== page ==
Continue Reading: Green Coconut Curry with Chick Peas
Posted by Kristin Camplese on 04/25, 2012 at 12:06 PM
Snow may be falling today, but it is April, and Harrison’s Wine and Grill is serving its seasonal spring menu.
The globally-inspired menu includes a few new partners that attended the PASA conference in February—Vale Wood Farms and Clover Creek Cheese Cellar, with several more in the works. Harrison’s now has over 25 local growers and purveyors. See the full list here.
Continue Reading: Harrison’s Seasonal Spring Menu
Posted by Emily Wiley on 04/23, 2012 at 11:31 AM
Strawberry season is my favorite season; though it is a short one. Throughout the month of June, I enjoy strawberries on my morning cereal and swirled into yogurt, tossed with spinach salad, on top of shortcakes and waffles, and layered with vanilla cake and cream cheese frosting. We also currently have four quarts in the freezer just begging to be thawed and consumed.
Continue Reading: Simple Strawberry Cake
Posted by Emily Wiley on 06/22, 2011 at 02:15 PM
Enjoy this favorite from Tait Farm Foods.
Continue Reading: Strawberry Vinaigrette
Posted by Steve Spanelli on 06/20, 2011 at 01:55 PM
What is better than crisp vegetables, creamy dressing, and fluffy pasta? Primavera means “the season of spring,” and this recipe uses fresh vegetables that are grown locally during this time of year. The delicate dressing and pasta really highlight the diverse tastes, textures, and colors of the seasonal vegetables.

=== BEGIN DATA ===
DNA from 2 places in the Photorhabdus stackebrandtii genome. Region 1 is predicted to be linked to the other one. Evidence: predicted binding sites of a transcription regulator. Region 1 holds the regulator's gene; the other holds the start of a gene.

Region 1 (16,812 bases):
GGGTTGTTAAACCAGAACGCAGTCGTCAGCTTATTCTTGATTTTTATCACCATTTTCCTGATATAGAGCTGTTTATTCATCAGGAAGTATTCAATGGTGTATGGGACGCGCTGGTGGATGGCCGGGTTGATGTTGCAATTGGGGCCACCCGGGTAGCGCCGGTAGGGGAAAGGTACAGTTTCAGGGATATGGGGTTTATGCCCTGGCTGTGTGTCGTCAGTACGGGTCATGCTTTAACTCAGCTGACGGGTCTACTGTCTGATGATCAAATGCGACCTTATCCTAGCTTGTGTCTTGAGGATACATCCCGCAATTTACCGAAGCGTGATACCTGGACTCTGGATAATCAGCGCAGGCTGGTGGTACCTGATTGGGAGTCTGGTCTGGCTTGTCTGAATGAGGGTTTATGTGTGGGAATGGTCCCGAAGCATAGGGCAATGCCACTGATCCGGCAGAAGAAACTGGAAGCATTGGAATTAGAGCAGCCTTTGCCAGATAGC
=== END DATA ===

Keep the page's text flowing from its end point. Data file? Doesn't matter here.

Continue Reading: Pasta Primavera
Posted by Katherine Taylor Grofic on 06/08, 2011 at 09:56 AM
Tait Farm’s CSA, Community Harvest, kicked off its main season in mid-May with a bang! To see the excitement on our CSA members’ faces when they picked up their “share” of asparagus, Swiss chard, salad mix, and more was so gratifying. We work hard to produce this food, and people couldn’t wait to get home to eat it. Ideas spouted left and right for favorite green garlic recipes and grilled asparagus.
It’s a comforting bustle of people who love being a part of our CSA. Eating is something we all have to do everyday anyway, and when the ingredients are fresh, organic, and seasonal, it adds a whole other ingredient to the meal: contentment.
Continue Reading: Field Notes: Strawberry-Rhubarb Dessert Bars
Posted by Erin McKinney on 06/03, 2011 at 10:21 AM
Green garlic is the early spring garlic that eventually turns into the normal bulbs of garlic that we all use day to day. Demand for green garlic is growing as more restaurants have added it to their menus and people have discovered its mild, but distinct, flavor. It is still primarily available at farmers markets and farm stands, but you may also spot it at gourmet markets. This pesto recipe is the perfect celebration of the arrival of green garlic. Serve it over pasta or spoon it onto grilled bread. Enjoy!
Continue Reading: Green Garlic Pesto
Posted by Steve Spanelli on 05/31, 2011 at 11:32 AM
Here’s another recipe utilizing spring asparagus from Tait Farm’s Steve Spanelli. Don’t forget to share your favorite asparagus recipe before Tuesday, May 31st for your chance to win a $25 gift certificate to Tait Farm Foods!